t seems that months of diligent patience and the distraction of having to carry my new family from one place to the next over hundreds of miles, (admittedly for the reason I seem to be the only one with sense in this turbulent time), has at length been rewarded. Since we have arrived nearby to the city of Nashville, I have had not a moment's peace between long days spent searching for a suitable residence for the Hegwood's and myself, and seeing that where we currently reside at the Black Horse Tavern provides every sort of comfort required. I do not reproach Mrs. Hegwood for her occasional and often extravagant needs and my having to satisfy them, only I wish them not so frequent in nature.
Today, to our collective joy, Mr. Hegwood was finally able to be removed from his bed and placed in a comfortable chair by an open window. The day was a beautiful mild one, with a gentle breeze completely devoid of the sharp bite I have been so accustomed to. It feels as though we may be very close out of this dark winter, and of that I could not find more pleasure. The good weather and warm sun put all in a generally fine mood, and Mrs. Hegwood was gracious enough to allow me an evening to do with as I pleased, as she would tend to her husband. I took the opportunity to go down into the Tavern with Abigail to enjoy some society, if not limited and at times not entirely desirable. We had stayed some time, taking occasional turns about the room and about the bit of green just around the Tavern before we retired to the small front porch of the building on comfortable chairs to watch the sun dip below the horizon and listen to the few birds brave enough to continue to chirp. Guests of the Inn and Tavern came and went with very little notice from either Abigail or myself, until at one point I found myself pulled from my daydream by a voice dearly familiar to me. I quickly looked to the stairs of the building to see the tall straight back of the Doctor, talking merrily to the Tavern keep. He had made no notice of me, perhaps for the best, as I felt my face flush dreadfully, and immediately my hand went to cover the portrait of his that hung at my breast. Abigail took quick notice, and I saw a knowing and impish smile cross her face. Of course she knew everything, for she has traveled about all over with me these past few weeks, and to fill the time we have talked of nearly everything I have written in these pages. To her credit, she said and did nothing, but gave me enough vexatious sideways glances to put my heart mind in no small amount of stress.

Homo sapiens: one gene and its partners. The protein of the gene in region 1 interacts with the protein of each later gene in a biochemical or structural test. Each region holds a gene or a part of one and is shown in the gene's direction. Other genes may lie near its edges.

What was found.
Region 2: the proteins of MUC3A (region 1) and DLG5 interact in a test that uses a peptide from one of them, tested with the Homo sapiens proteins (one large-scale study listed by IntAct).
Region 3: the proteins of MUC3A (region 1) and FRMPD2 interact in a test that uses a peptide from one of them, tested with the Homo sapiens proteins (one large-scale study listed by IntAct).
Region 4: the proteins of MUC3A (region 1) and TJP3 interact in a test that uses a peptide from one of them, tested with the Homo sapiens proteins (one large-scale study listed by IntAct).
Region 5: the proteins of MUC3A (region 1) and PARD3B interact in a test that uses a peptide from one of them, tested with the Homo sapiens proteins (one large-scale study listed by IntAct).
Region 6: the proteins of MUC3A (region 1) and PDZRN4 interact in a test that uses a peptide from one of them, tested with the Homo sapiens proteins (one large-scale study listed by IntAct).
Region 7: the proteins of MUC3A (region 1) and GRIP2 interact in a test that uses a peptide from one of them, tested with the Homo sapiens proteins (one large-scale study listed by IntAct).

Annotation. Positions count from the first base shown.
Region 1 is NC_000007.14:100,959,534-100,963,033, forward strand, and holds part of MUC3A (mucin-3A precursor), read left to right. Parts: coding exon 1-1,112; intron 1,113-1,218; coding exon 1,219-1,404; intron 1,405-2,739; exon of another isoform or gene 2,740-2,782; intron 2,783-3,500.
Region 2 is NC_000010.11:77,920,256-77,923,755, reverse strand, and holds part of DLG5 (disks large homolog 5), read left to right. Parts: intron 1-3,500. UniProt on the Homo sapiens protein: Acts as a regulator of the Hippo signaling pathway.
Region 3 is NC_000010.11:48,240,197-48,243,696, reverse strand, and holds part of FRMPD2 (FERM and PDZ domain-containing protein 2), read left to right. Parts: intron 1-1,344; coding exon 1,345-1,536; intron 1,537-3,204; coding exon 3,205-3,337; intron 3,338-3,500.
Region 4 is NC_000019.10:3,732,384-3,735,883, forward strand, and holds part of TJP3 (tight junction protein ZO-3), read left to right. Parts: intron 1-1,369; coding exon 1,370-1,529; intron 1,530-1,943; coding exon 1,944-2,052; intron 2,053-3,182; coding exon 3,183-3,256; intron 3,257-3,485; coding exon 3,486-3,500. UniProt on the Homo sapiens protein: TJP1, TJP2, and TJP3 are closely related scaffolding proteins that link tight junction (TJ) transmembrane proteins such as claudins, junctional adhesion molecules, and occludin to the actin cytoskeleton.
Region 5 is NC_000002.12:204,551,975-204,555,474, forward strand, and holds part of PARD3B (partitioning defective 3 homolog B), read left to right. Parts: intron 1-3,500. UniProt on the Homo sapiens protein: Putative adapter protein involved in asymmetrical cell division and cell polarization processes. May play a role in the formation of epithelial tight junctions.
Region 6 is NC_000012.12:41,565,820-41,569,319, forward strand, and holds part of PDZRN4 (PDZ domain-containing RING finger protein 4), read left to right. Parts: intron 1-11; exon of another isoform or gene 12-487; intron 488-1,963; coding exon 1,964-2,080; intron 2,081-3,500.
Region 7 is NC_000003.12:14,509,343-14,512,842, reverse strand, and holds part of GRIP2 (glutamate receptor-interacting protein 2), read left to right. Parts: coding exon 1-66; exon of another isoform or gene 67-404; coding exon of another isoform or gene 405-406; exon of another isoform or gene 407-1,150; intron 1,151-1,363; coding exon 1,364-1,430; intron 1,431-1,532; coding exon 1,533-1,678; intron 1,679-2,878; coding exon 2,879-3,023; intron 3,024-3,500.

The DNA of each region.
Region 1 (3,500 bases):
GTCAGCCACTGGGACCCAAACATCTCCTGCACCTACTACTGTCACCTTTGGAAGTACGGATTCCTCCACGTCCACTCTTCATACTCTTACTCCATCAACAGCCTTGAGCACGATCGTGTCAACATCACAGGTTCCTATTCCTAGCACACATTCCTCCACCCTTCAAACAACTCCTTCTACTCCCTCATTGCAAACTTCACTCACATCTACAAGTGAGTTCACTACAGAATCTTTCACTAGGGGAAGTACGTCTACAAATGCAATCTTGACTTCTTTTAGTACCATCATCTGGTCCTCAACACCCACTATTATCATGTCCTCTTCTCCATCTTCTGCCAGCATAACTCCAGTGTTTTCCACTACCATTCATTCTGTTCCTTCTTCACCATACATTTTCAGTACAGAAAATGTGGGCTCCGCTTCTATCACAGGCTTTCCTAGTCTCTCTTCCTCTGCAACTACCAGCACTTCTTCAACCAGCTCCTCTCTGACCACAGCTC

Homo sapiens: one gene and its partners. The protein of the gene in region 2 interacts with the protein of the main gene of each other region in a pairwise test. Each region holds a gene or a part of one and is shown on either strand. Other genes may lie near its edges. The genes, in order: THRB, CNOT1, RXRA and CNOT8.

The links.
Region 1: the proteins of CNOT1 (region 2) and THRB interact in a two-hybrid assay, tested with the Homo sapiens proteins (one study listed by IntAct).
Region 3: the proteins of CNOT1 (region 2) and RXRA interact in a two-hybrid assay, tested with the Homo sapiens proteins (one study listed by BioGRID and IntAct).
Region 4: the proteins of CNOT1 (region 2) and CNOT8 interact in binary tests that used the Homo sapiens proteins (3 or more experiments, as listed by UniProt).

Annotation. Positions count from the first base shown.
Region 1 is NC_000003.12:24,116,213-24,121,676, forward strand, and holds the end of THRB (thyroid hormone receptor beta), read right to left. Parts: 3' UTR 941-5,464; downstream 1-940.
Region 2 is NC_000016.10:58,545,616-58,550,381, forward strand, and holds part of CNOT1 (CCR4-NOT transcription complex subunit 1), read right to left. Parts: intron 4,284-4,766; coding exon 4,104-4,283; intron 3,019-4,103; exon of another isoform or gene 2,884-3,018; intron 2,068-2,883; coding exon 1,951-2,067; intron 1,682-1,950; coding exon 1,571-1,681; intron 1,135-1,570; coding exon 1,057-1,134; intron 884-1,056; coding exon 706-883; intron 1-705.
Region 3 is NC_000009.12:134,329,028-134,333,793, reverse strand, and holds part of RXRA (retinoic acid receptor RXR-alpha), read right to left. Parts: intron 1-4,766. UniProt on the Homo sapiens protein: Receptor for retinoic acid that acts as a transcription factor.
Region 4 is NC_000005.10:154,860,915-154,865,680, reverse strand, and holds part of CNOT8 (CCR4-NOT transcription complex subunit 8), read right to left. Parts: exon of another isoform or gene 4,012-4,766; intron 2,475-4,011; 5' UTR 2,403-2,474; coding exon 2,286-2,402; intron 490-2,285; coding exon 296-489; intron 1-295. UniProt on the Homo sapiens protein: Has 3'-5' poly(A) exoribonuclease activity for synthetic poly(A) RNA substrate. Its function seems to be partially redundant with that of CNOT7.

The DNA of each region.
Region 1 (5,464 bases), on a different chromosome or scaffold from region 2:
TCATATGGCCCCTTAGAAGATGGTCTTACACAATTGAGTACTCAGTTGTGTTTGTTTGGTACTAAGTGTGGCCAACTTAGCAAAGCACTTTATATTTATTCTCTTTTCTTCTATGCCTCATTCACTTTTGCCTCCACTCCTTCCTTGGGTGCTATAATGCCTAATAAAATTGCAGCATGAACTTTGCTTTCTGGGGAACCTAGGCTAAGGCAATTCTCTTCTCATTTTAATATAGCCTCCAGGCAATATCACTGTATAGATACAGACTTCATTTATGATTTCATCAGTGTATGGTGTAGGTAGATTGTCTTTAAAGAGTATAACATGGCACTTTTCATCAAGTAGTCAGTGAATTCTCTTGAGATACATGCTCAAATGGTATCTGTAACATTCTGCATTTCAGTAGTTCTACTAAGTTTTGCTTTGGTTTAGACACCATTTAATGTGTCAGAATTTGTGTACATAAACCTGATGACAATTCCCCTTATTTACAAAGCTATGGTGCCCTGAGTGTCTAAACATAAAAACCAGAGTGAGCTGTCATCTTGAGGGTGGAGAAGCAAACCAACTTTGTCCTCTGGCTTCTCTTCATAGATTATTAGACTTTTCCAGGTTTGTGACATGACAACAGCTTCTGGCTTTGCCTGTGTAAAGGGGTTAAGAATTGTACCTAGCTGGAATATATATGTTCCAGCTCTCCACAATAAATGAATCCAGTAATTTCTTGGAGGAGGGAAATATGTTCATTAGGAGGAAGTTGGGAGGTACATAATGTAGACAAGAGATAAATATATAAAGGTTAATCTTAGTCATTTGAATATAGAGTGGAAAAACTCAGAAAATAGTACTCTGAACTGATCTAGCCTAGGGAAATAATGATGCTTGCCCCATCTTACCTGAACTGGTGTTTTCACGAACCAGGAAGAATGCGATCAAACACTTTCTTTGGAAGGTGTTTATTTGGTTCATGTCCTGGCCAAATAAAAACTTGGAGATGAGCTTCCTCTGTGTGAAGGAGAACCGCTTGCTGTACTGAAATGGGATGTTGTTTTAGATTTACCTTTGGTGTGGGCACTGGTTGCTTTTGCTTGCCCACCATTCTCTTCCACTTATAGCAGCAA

Towards the end of the evening, the stifling heat of the small room inspired the Doctor and myself to take a turn about the property, enjoying the quiet evening and the lovely stars above, and for my part the entire lack of bitter cold. Even though the sun had sent long ago, the night still carried its gentle warm touch, and small breaths of wind tugged at my hair, and pulled my feather back and forth. I spent the majority of the turn explaining to him my unexpected presence in the area of Nashville, retelling the condition of Mr. Hegwood and our traveling southward to escape the conditions of the north. He said very little during the time, but did assure me my letters and gifts were received. Said he after a pause "I also took notice that my package was delivered safely to you, as well," looking pointedly at the miniature which I still wore. I could produce no suitable response, and smiled awkwardly with a mumbled "Indeed, very safely." We turned our direction back to the Tavern, and I stopped on the pathway, internally debating with the bravery of my tongue. The Doctor, confused, waited patiently before I quietly asked "Would it be too bold of me to admit to you, Doctor, that you were very much missed in your absence?" He was silent as we began to walk again, and said only "Indeed, that is very bold." Nothing more on the subject was said, and we returned to the Tavern having neither gained nor lost any idea of his feelings.
Guests soon started to drift back to their various locations of residence, be it nearby or in the Inn itself, and few people were left. The Doctor played a few more card games with various gentlemen, and I began to grow tired, and made my farewells and gave my thanks to the Keep for his hospitality towards Abigail and I, bid the Doctor farewell, and let him know where he may find the Hegwoods and myself, should he need to, and departed to my room. Abigail watched me the entire time in the mirror as she took down my hair and helped me out of my clothing. I gave nothing away to her, though I knew she wanted nothing more than to know my thoughts of the evening.
I sincerely hope she does not tell Mrs. Hegwood, for the last thing I could possibly tolerate from in the current state of my mind is dear Mrs. Hegwood's prattling on about the interaction, and Mr. Hegwood taxing himself worrying for my heart. I shall, for the moment, keep the entire incident to myself, until of course the Doctor comes to call, as I do hope he will soon.
Written by E. Waterman